The past is catching up with everyone on Boardwalk Empire, under dire circumstances. Of course, these outcomes shouldn’t come as a surprise — this is a show about gangsters. And as Justified‘s Boyd Crowder once said, that kind of chosen way of life “only ends one way.” In “Devil You Know,” Nucky had a choice: to lay down and let the sins of his past overtake him, or get up and fight. Nucky being Nucky, he chose the latter. Because otherwise, what was it all for? Hit the jump, even though “it’s all a dream to begin with. Ain’t nobody ever been free.”
As Nucky faded into drunkenness, remembering some of the darkest turns of his past (like what happened after he met Gillian: he pimped her out at age 12 to that pedophile, the Commodore), Nelson Van Alden and Chalky White met the consequences of their pasts head on.
I had hoped, rather desperately, that the wild-eyed chameleon Van Alden would find a way out of Boardwalk Empire alive. No character has undergone more change, and been so fascinatingly unpredictable as the volatile Van Alden. His journey became detached from Nucky’s fairly early on, but even when his life in no way intersected with the main plot, Michael Shannon was always a joy to watch. His later association with Al Capone and others also kept them relevant. But once George Mueller and Van Alden were outed as one and the same, perhaps that was the clue that his life was over.
Van Alden’s volatility is what has always sunk him, and his final attack on Capone was the perfect way for him to go out. He punched him, choked him, and screamed his true name and his original job when we met him — working for the U.S. Treasury Department. His final words: “and justice shall rain down upon you!” Could it have been better? Mike, the federal who got them in this pickle in the first place, shot him to save Capone. As a show of trust, Capone — via brother Ralph — handed over the ledgers for safe transport to Cicero. Mike got what he wanted in the end. Van Alden paid the price.
Eli, of course, managed to survive by telling as much truth as would let him live. He admitted this had been a federal scheme, but he omitted Mike’s name (or Mike would have surely killed him on the spot, just like Van Alden). The other thing protecting him, as has always been the case, was his association with Nucky. Though Nucky has caused the death or personal destruction of many around him, he has always kept Eli alive, knowingly or unknowingly (the flashbacks this week also showed the origins of their professional association).
Chalky’s story also came to a close in “Devil You Know,” and was another heartbreaking death that at least was given time (like Richard Harrow and now Van Alden) for a decent send off. He could have, and probably should have killed Narcisse; instead, he traded his freedom for that of Daughter Maitland and her daughter Althea (who was clearly suggested as Chalky’s daughter in this episode). He wanted her, and Althea, to be free of “men like me,” something Maybelle tragically wasn’t. The loss of his freedom was only a short-term issue, though. He probably knew Narcisse would kill him, or that he would die soon, but his death had an ambiguous tinge to it. Would Narcisse honor his word? Probably not. Chalky died never knowing if his sacrifice was worth it. But at that point, what other choice did he have?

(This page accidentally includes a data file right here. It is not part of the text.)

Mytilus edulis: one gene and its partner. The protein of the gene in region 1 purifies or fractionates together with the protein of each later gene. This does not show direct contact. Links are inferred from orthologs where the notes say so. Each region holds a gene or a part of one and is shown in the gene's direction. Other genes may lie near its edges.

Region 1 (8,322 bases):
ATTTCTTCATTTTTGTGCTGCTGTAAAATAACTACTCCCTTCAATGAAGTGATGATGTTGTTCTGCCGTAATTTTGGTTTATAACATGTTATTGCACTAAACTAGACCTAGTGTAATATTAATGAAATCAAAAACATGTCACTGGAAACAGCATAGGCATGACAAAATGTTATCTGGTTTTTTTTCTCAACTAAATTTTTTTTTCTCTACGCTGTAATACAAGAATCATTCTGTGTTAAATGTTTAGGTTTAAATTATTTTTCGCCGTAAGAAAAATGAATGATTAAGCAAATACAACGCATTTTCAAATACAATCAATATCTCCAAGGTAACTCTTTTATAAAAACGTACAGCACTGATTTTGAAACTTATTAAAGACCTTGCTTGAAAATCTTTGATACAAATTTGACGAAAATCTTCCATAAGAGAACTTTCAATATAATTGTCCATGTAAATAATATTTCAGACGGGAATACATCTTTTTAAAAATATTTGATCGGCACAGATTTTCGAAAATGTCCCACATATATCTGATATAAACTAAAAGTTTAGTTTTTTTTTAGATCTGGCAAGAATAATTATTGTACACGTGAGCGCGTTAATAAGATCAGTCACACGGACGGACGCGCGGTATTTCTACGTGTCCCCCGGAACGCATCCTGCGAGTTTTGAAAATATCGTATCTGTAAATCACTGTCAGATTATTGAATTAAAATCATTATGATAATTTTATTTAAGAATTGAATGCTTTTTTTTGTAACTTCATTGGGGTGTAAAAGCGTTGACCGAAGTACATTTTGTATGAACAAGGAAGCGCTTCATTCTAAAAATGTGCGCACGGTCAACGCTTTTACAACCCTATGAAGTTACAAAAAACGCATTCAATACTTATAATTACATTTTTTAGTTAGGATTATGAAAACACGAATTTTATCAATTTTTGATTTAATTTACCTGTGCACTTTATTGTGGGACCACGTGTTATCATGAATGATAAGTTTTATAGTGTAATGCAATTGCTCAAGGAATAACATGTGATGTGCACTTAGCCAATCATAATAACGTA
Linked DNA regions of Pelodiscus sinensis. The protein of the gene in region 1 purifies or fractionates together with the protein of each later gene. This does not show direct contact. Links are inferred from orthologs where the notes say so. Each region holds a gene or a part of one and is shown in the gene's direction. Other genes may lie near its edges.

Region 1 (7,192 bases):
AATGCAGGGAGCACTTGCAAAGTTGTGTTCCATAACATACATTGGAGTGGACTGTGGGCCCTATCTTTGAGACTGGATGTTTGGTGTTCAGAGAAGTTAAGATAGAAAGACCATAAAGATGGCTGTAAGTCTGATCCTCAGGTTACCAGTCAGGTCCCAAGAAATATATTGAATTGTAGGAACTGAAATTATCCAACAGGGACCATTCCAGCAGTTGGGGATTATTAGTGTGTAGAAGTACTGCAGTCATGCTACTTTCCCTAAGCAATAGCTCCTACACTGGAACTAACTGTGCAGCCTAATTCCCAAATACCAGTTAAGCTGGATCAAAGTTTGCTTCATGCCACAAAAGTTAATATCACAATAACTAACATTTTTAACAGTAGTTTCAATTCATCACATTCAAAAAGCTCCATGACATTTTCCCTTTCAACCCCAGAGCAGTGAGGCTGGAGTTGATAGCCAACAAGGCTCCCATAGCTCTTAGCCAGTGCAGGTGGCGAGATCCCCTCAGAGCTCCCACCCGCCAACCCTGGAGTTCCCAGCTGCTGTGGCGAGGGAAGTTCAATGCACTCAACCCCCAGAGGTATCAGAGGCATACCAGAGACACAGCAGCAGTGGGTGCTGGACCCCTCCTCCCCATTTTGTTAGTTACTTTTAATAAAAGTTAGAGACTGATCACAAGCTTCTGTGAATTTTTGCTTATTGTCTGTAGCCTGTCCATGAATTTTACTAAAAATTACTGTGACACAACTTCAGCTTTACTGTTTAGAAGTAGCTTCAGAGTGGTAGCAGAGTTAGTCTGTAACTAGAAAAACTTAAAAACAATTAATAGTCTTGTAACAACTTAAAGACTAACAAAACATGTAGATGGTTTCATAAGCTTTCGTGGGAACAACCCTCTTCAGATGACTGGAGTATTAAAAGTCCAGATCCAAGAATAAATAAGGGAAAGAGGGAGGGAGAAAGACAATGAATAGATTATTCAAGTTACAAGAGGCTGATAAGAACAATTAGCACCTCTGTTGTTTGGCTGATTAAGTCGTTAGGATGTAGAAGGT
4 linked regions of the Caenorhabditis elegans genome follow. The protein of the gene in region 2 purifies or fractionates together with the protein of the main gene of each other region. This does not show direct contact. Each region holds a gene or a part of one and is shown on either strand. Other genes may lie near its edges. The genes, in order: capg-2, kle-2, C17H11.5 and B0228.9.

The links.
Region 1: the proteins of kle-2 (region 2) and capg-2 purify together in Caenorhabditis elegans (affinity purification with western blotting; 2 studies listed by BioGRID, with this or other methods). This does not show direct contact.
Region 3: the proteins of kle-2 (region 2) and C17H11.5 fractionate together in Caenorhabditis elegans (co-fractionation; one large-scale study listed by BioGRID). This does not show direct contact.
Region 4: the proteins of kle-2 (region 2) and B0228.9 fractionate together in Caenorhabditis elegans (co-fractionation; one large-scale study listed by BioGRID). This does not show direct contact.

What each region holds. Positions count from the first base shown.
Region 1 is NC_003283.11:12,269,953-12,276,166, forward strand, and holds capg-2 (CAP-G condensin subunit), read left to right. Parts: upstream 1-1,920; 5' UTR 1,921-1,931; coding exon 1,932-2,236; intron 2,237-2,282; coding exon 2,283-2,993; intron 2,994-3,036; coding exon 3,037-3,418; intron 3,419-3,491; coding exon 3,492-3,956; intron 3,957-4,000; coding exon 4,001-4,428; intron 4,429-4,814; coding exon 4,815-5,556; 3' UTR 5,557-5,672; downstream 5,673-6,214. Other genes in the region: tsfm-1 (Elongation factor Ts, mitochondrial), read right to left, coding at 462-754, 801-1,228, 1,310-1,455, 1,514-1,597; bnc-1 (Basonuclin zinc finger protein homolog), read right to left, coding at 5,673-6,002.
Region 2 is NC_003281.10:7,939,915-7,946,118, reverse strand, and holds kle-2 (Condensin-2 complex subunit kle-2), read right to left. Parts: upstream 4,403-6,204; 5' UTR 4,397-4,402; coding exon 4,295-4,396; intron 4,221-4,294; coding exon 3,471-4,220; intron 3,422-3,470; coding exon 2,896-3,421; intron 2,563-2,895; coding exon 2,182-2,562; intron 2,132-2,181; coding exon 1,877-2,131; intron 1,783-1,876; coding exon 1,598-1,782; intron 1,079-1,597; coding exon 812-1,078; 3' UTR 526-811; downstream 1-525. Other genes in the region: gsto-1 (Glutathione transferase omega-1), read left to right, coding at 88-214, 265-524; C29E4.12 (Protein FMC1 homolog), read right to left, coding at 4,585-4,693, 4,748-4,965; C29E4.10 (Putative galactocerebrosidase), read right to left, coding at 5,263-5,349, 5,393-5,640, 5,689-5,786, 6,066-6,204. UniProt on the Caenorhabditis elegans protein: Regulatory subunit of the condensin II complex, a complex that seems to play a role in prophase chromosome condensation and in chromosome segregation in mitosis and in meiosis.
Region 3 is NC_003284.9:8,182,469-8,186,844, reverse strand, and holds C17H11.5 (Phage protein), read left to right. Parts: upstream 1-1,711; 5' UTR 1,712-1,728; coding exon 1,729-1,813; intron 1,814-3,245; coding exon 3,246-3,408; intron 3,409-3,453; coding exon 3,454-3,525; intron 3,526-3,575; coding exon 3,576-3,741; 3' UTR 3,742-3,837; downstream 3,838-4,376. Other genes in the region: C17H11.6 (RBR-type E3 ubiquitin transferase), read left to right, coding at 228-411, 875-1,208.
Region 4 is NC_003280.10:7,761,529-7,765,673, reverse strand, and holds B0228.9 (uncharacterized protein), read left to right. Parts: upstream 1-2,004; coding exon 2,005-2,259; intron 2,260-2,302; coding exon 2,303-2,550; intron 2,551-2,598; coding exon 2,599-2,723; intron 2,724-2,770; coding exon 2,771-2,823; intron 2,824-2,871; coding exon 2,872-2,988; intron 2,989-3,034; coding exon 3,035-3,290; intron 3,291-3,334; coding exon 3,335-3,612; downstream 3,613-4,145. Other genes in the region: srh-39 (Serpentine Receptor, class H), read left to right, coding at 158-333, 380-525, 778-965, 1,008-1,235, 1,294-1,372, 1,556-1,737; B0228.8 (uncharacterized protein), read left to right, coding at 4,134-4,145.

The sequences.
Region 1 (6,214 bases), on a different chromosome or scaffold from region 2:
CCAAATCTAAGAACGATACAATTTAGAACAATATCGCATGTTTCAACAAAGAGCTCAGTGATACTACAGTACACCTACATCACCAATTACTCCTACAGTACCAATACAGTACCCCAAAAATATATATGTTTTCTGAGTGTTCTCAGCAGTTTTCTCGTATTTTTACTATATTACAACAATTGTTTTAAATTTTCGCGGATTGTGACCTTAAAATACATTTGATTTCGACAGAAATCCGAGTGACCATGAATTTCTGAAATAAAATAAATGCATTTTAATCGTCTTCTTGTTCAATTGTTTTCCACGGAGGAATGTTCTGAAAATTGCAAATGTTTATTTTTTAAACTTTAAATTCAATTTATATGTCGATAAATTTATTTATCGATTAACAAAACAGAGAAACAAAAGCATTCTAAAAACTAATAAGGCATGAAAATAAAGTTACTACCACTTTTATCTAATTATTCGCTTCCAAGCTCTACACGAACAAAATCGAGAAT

Both Chalky and Van Alden chose a kind of “death before dishonor,” by sacrificing themselves — or at least embracing their true selves — before the end of their lives. Nucky, too, is clearly looking to fight Lucky, Meyer and Bugsy instead of admitting defeat, even though they are desperate to snuff him out like the rest of the competition, so that they can set up and rule their own crime syndicate.
The problem is, does Nucky’s struggle hold any emotional weight at this point? Or are we just tying up loose ends for the sake of it? This has always been Nucky’s story, yet, for the last few seasons, Nucky has been the least compelling character. All of the fan favorites are dead (except Eli, who has become a sneaky favorite after his fallout with Nucky two seasons ago), and Nucky without his allies isn’t particularly interesting. His struggle — detailed in the two timelines of flashbacks this season — to be something and to make something of himself are dead dreams. He had power, and he lost it. In these final chapters, he’s just an animal backed into a corner, desperate to make his life something worthwhile.
Musings and Miscellanea:
— I didn’t like this episode. But like “What Jesus Said,” I get what it was meant to do. That’s all fine and well, but almost nothing about it was enjoyable though except for Van Alden finally losing it with Capone.
— Nucky’s drunken, foul-mouthed bar companions felt like a riff on a surrealist Mad Men scene.
— So the cycle is repeating with Nucky and the young kid Mickey hired, Joel. Watch out, kid!
— “We came to … rob the joint?” – Eli, who had a great few final scenes with Van Alden (the facial expressions!)
— “This is where hope comes to get fucked in the ass” – Nucky’s charming and classy companion, played by Dagmara Dominczyk.
— “I’ll punch your tits off, you squirrel-faced cunt” – A gallant gentleman in the corner.
— “If you only helped people to help yourself … What kind of world would it be?” – Joel.
— I loved Althea’s little black doll.
— Van Alden and Chalky’s deaths were pretty telegraphed, but the street urchin being Gillian was interesting. And didn’t she always ferret away a box of keepsakes?
— “I’m just trying to get ahead” – Joel.
— R.I.P. Chalky and Van Alden. Loved y’all both.